It’s been a while since any Jane Austen-related entertainment has come our way, so we were excited to see that Wing-It Productions was producing Austen Translation, an improvised 90 minute play inspired by the characters and stories of Jane Austen. The play is unscripted and begins with a few suggestions from the audience before the story begins, so every performance is different. The actors also switch around characters so the entire cast gets the chance to play lead and supporting roles.
From the official press release:
Austen Translation tells the story of a bright young heroine’s journey to navigate the designs of her family and the delicacy of her heart. Each performance, the trained improvisational actors will give prominence to the name of one lucky audience volunteer before gathering other suggestions to create a new cast of suitors, sisters, and spinsters for every performance. Some volunteers from the audience will even have the chance to sit down on stage for tea with the more respectable members of society to give their take on the gossip of who’s engaged and who’s not.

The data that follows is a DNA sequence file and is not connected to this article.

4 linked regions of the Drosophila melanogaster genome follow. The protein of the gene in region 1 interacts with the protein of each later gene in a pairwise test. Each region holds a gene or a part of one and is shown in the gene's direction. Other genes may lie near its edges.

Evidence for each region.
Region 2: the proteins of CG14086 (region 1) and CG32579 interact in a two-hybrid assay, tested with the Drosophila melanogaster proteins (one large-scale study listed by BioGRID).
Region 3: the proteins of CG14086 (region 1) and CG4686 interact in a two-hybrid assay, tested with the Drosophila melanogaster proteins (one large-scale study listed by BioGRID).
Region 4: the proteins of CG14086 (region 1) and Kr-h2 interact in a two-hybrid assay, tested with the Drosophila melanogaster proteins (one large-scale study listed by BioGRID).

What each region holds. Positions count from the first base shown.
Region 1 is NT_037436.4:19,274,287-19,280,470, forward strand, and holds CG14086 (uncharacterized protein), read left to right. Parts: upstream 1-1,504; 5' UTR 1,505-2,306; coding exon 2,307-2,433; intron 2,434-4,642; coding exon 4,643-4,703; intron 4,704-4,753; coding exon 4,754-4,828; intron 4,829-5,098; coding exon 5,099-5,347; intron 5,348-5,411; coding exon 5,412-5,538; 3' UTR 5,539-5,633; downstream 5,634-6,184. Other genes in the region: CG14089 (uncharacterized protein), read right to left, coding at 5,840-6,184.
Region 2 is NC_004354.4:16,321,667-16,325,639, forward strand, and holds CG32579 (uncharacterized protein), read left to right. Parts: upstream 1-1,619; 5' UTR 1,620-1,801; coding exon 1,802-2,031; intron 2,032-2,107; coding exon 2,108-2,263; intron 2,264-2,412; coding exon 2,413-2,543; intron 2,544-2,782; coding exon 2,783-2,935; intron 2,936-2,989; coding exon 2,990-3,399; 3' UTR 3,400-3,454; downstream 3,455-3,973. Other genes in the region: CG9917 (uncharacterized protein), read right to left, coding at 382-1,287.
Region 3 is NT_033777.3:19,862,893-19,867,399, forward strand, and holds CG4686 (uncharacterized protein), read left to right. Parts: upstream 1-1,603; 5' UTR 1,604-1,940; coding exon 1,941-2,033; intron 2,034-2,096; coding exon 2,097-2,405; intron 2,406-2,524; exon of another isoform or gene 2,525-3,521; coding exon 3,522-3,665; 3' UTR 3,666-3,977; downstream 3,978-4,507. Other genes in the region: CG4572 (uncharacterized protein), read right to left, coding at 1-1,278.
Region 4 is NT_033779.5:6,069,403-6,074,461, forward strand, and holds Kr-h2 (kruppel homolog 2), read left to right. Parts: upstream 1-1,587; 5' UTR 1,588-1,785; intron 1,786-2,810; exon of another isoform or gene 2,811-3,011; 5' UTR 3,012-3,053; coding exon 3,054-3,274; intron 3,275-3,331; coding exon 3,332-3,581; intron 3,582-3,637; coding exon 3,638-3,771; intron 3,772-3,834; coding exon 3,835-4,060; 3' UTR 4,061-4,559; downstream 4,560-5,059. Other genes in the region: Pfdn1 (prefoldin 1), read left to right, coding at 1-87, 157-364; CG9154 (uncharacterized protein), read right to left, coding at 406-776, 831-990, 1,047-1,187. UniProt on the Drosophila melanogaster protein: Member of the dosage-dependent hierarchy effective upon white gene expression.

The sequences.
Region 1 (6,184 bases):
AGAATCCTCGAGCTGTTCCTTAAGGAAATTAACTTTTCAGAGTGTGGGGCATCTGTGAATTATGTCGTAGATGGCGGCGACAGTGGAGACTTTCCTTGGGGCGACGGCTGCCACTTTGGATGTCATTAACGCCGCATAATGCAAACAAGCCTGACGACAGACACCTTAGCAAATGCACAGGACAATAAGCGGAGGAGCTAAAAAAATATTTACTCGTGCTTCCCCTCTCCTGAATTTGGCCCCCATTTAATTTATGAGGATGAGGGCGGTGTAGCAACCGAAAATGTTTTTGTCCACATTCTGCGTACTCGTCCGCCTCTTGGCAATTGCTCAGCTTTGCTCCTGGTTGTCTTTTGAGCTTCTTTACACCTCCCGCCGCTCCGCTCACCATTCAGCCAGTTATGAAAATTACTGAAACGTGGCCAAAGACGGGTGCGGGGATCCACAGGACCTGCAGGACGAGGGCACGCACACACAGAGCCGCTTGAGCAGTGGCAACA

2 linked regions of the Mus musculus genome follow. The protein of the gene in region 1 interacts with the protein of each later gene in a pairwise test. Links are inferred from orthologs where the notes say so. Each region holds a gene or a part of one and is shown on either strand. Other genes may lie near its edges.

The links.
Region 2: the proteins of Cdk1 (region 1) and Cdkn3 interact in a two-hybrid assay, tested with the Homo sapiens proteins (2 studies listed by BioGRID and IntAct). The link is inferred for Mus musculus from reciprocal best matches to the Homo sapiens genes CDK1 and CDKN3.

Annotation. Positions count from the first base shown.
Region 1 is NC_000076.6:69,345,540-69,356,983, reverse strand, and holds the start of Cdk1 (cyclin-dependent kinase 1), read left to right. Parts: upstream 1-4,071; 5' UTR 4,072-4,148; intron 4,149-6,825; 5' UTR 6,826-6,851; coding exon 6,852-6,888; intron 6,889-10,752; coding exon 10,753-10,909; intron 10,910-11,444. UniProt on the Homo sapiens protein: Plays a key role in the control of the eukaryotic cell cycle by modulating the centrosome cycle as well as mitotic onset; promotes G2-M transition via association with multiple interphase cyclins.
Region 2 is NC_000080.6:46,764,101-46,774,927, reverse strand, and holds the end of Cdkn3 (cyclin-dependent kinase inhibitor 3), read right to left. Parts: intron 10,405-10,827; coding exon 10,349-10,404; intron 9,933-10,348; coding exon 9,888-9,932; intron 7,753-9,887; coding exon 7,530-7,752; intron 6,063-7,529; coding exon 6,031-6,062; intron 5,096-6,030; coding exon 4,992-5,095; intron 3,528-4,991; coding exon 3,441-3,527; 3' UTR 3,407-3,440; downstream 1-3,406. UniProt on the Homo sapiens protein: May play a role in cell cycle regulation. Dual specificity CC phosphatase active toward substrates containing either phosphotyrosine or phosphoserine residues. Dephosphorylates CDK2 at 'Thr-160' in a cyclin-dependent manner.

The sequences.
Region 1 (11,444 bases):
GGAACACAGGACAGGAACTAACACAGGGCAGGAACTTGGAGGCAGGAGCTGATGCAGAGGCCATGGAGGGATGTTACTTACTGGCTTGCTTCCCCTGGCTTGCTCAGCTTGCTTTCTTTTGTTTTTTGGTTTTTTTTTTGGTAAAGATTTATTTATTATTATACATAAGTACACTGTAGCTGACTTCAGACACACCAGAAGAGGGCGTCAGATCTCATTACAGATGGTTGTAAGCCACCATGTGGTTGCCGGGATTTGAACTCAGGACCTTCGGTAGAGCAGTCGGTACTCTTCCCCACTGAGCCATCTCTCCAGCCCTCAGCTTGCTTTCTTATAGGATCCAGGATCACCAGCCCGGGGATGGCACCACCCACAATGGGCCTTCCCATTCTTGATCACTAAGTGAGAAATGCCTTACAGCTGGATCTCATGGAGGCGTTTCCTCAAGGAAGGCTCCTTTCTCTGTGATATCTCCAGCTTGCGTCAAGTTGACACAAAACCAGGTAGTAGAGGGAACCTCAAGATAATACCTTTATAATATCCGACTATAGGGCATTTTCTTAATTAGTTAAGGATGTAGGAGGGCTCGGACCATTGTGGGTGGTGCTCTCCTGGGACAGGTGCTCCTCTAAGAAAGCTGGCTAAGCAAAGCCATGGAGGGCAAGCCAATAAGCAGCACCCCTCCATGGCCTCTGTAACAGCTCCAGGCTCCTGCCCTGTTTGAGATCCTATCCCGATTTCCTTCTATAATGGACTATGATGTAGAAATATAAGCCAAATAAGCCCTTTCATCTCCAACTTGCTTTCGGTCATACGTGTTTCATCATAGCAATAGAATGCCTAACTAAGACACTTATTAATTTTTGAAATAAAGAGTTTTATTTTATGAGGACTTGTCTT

Guess who was the lucky audience volunteer? I was chosen to name the heroine’s family. Hopefully my paternal grandmother, an English teacher, appreciated the homage!
As can be gathered from the blog post title, the Brazilian martial art form, capoeira, was another audience contribution. Our intrepid heroine was in search of a worthy sparring opponent when a group of eligible bachelors (including a ninja) moved in to the manor next door. How excessively diverting!
The actors played so well off each other and with such lively timing that it was hard to believe the scenes and characters were improvised. The banter between the characters was clever, funny, and fresh. Jane Austen herself would have been quite at home in our audience. Austen fans who “dearly love a laugh” along with Elizabeth Bennet will thoroughly enjoy the nonstop wit and subtle innuendoes that aptly honor the spirit of the author.
Returning to our performance, would our heroine’s overly sensible sister succumb to the deadly “feather lung” contracted during the village Wings and Wheels festival? Could a gentleman in possession of an effeminate sneeze ever hope to find a wife? You had to be there to find out the answers, but don’t miss out on the next story! (It was such a fun evening, I may have to return.) Austen Translation runs through February 8 and will be featured at the Seattle Festival of Improv Theater in mid-February.